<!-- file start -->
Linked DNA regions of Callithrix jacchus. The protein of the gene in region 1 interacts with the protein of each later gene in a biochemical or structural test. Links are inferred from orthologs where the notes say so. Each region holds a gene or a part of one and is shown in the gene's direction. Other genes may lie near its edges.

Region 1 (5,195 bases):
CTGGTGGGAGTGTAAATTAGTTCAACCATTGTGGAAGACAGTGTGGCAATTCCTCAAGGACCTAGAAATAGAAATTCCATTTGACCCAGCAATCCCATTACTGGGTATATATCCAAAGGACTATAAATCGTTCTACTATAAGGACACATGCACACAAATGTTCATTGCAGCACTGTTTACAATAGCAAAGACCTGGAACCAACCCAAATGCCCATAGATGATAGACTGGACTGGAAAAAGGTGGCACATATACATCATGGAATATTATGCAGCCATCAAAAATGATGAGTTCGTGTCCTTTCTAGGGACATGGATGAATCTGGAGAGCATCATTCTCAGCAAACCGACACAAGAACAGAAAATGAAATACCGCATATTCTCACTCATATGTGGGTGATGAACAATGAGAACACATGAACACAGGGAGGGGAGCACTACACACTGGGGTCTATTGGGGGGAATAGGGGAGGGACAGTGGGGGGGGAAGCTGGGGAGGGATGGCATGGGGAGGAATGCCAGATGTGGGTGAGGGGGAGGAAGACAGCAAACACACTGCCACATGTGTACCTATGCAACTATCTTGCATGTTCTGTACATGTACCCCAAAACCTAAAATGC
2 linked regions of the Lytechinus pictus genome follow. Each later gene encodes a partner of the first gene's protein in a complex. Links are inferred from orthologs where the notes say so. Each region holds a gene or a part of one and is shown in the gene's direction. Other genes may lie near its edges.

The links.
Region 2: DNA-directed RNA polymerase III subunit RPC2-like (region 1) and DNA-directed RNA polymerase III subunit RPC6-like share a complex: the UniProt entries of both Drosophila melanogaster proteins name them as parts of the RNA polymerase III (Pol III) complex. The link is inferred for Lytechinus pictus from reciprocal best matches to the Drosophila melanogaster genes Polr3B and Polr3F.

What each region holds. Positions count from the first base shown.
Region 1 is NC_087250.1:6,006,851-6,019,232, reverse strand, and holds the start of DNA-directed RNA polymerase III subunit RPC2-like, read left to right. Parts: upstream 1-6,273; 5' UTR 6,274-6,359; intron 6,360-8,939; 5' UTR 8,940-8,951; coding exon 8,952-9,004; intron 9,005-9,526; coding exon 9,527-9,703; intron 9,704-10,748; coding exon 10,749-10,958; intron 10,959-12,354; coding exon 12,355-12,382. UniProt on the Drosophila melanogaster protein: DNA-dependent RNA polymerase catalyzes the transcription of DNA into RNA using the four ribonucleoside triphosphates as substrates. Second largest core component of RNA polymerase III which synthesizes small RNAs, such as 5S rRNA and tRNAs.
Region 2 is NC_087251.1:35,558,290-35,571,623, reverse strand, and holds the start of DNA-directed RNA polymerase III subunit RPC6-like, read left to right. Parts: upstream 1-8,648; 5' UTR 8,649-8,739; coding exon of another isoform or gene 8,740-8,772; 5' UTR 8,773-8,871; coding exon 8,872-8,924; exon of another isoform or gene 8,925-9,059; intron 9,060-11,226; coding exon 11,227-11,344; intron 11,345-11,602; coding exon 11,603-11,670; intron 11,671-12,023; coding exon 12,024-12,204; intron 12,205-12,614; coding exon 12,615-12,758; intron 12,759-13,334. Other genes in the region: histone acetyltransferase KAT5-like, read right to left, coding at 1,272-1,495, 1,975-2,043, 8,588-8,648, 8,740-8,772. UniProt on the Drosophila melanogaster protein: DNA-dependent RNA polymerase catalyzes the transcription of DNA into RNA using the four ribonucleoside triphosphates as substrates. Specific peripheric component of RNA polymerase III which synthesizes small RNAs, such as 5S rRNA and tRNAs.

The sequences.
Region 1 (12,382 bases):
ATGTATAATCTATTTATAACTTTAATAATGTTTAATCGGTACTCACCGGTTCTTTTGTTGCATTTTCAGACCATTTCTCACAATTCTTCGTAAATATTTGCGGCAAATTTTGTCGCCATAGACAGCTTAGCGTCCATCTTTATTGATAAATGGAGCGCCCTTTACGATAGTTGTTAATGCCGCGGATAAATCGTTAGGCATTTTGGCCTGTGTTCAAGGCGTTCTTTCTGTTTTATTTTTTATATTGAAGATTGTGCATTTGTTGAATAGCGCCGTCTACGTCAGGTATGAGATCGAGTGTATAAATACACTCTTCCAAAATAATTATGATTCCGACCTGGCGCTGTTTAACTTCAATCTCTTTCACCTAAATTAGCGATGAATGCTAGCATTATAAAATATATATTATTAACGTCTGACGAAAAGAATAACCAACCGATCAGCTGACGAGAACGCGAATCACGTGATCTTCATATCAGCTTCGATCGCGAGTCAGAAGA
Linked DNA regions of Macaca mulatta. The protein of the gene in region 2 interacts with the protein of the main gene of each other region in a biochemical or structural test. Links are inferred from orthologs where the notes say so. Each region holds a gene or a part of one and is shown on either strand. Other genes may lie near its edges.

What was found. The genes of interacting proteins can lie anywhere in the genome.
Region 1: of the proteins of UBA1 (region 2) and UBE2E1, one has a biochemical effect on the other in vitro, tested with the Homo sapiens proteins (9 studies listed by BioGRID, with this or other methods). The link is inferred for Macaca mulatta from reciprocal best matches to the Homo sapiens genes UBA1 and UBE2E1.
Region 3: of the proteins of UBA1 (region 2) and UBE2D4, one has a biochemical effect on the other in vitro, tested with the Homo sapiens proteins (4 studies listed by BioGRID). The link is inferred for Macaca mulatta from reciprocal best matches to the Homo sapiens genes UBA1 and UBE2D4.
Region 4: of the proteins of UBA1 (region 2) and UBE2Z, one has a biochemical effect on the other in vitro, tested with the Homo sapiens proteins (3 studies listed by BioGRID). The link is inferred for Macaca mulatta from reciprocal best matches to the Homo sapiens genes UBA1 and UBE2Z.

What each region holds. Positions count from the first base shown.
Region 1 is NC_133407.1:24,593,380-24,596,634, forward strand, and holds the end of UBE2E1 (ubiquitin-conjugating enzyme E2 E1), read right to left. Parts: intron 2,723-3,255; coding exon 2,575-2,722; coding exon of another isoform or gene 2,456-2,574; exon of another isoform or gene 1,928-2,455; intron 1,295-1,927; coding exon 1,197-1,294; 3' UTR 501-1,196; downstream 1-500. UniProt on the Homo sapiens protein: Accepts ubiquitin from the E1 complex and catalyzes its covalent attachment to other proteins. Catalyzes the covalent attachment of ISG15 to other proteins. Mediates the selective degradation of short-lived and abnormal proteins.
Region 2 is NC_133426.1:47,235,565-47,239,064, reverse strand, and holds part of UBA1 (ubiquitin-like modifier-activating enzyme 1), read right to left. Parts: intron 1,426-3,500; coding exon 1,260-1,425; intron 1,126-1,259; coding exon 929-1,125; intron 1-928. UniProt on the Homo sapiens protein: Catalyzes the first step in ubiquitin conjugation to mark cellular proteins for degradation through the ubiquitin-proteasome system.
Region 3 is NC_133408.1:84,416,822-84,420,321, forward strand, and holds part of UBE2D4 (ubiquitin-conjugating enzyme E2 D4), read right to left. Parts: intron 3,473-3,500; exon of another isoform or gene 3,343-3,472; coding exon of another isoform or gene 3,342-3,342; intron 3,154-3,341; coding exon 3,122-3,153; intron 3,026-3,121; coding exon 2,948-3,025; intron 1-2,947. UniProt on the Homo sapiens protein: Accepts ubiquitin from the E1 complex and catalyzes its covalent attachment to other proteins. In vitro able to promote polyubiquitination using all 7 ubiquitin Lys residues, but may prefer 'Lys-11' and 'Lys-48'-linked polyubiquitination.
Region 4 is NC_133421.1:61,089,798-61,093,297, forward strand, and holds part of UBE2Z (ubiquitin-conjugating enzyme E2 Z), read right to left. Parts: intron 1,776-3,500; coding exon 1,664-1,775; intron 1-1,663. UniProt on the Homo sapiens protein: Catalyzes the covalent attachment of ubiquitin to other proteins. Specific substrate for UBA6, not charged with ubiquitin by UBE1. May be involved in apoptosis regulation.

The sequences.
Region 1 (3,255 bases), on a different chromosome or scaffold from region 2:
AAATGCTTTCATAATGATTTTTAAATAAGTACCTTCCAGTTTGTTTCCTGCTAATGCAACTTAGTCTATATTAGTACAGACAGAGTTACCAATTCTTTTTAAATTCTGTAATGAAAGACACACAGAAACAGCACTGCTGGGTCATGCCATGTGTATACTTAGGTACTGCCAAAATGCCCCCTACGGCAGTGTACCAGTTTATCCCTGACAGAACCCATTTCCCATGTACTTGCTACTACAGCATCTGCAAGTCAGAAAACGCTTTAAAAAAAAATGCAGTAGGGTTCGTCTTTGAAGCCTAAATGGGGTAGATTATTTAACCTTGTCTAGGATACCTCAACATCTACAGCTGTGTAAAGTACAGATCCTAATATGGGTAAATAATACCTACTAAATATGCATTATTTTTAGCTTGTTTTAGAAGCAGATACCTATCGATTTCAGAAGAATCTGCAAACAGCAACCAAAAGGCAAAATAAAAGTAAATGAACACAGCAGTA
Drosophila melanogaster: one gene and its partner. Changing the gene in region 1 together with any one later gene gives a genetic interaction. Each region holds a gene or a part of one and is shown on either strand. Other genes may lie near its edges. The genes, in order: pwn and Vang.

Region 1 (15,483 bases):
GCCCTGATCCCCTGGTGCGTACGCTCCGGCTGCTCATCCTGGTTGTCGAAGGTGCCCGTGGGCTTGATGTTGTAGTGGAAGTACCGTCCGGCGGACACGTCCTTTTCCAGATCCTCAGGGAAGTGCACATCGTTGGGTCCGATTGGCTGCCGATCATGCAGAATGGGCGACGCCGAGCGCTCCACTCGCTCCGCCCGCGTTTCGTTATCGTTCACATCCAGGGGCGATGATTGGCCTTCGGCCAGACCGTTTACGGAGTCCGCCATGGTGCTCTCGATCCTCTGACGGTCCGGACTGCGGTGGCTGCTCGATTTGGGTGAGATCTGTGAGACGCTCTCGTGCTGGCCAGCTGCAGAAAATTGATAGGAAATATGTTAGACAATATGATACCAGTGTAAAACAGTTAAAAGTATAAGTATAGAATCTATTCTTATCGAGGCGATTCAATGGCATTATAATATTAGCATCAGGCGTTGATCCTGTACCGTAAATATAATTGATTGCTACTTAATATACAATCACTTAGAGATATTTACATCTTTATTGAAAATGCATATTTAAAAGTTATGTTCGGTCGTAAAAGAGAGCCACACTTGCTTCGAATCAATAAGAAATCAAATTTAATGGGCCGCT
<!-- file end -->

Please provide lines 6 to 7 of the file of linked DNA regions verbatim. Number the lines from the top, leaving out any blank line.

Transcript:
Region 2: DNA-directed RNA polymerase III subunit RPC2-like (region 1) and DNA-directed RNA polymerase III subunit RPC6-like share a complex: the UniProt entries of both Drosophila melanogaster proteins name them as parts of the RNA polymerase III (Pol III) complex. The link is inferred for Lytechinus pictus from reciprocal best matches to the Drosophila melanogaster genes Polr3B and Polr3F.

What each region holds. Positions count from the first base shown.